I attended a seminar two weeks ago entitled “Success Factors for a Winning Practice”. It offered architects some perspective on how they can increase their profitability through eliminating project risks, maximizing cash flow, and strengthening client relationships.  I asked the presenter to email me his slide presentation so I could supplement the notes I had hastily scribbled. I wanted to revisit his presentation to find some ideas that would strengthen the business case for my services.

As soon as I opened his slide presentation, I faced my own lack of – I’m not sure what: organization? A system? A Process? Maybe just a primitive sense of having my act together. I knew (vaguely) what I wanted to do, and what I wanted it to look like, but it was unclear how I would get there.

For example, I had no idea what kind of time I should invest in this endeavor. I had no idea how much time I had before I’d be pulled on to something else. I had no idea what I would create from this work. I was primarily interested in being thorough. What caused me the most distress was: I had no place for these materials!
Should I stop what I was doing and get organized, or plow ahead singlemindedly and ignore the chaos which contributed to the uncertainty of achieving my outcome?

Ahhh, Sudoku! You are a blessing and a curse!

Fifteen minutes later, I returned to my current dilemma. Alright, maybe I didn’t have what I think I should have, but the sheer amount of focus it would take to program such a thing from the ground up would be only so useful. Clearly, this was not the time to undertake that.

So instead, I took action on dealing with the smaller issue. The first issue was that I had no waiting receptacle for storing this stuff on my computer filing system. So I created one called “Article Development”. I called it that because I have begun so many articles that have not made it to the blog that the practice is becoming a vice!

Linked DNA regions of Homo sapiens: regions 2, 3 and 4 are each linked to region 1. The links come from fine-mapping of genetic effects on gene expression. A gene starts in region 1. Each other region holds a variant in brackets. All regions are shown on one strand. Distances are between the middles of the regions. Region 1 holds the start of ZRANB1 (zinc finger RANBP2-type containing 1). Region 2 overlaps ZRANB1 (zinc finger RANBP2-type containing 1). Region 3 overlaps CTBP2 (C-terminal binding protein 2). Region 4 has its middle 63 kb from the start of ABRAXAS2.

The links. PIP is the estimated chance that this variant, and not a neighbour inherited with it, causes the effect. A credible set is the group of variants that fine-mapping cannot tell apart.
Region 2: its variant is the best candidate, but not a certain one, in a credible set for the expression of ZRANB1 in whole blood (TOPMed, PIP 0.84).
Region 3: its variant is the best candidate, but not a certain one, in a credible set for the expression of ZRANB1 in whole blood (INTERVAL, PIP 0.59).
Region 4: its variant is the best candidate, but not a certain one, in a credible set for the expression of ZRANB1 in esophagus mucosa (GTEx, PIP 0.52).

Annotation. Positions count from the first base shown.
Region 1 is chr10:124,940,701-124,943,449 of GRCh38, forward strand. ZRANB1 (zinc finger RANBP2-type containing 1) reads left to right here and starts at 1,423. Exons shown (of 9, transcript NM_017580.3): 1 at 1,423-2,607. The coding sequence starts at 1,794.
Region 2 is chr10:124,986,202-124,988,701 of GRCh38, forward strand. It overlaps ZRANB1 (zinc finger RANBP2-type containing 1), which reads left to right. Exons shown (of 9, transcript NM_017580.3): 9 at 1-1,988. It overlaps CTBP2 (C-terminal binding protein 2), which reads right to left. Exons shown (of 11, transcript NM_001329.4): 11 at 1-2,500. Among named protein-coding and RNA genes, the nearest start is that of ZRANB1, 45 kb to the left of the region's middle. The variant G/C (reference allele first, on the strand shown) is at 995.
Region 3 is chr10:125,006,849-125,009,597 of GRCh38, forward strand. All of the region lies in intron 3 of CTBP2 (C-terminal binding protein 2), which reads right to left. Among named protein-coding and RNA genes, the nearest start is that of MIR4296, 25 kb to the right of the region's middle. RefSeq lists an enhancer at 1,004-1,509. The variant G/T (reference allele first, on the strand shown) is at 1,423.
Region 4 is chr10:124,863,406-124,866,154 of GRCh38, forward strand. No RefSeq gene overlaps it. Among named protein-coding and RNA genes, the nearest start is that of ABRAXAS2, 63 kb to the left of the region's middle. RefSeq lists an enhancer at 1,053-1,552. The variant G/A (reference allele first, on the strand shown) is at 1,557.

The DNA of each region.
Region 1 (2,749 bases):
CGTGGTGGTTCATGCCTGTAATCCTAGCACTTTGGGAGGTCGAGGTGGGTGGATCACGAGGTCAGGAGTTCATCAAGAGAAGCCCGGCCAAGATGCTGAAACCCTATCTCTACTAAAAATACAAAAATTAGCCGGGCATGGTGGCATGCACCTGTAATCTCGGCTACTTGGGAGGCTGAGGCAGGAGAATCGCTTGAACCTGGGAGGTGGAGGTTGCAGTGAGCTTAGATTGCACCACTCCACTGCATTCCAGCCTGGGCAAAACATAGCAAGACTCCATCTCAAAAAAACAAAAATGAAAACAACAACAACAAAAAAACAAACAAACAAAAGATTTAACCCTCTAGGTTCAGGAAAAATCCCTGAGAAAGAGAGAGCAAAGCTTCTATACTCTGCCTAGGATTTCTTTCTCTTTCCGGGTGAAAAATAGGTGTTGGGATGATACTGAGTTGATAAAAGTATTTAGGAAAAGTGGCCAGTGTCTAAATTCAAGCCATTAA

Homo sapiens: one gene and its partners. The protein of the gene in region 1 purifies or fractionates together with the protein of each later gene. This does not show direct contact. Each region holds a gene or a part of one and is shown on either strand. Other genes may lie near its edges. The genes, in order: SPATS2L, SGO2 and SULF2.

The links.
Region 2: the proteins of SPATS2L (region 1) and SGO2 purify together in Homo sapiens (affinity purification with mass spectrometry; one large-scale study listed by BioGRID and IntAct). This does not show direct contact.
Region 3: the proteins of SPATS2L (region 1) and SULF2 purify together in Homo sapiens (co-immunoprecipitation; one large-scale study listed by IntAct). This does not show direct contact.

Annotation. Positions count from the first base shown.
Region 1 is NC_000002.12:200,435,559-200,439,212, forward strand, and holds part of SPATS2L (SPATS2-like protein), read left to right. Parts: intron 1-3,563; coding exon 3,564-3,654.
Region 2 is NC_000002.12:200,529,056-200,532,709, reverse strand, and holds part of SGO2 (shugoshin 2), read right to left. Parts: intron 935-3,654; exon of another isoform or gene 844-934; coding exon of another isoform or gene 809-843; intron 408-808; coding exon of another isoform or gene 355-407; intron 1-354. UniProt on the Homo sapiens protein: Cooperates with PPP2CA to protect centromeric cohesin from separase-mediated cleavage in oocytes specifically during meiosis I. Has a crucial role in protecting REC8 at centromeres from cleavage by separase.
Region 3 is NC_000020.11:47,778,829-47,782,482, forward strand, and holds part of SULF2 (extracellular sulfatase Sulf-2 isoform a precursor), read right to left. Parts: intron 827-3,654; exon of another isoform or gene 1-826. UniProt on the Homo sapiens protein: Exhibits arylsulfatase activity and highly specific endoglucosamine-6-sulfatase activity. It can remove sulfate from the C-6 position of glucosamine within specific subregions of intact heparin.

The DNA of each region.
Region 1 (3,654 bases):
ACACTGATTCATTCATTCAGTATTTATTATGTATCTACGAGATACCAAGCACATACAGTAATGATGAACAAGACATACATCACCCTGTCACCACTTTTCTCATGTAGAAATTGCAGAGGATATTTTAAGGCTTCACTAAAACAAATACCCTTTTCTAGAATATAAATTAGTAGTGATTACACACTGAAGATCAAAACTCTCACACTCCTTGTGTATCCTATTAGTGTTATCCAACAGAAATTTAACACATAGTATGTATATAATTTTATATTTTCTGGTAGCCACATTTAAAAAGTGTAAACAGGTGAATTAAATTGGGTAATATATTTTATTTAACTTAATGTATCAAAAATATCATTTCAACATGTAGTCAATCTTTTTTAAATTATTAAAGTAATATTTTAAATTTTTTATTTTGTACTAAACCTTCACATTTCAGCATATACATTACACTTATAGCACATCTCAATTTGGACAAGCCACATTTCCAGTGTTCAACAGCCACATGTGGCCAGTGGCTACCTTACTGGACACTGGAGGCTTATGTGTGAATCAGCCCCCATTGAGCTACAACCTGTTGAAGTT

So when is the right time to organize? Well, I’ve found that it’s too soon when you don’t have enough information to recognize an actual pattern. When that happens, you risk creating a pattern that doesn’t reflect reality.

It makes the concept of a “Miscellaneous” folder very enticing, but only if you make a habit of sorting through it regularly.

I recently found that it only makes sense to start designing systems when you have an accumulation of similar things that need the same actions. It may take weeks or months for a sufficient number of these to materialize. And once they do, you may find yourself in reactive mode (which is never fun).

The materials will need to be stored somewhere. A set of actions will need to be formulated so that you act without hesitation. But wait a minute! An outcome first has to be identified. What is the end result? What is the product?

What would this product get me? I mean, yeah, right, I’m writing another blog article that someone may stumble upon later, or that I can send out to a mailing list. But who is this for?

The right time to organize is when you recognize the need, have the information, and know what you’ll be doing with it.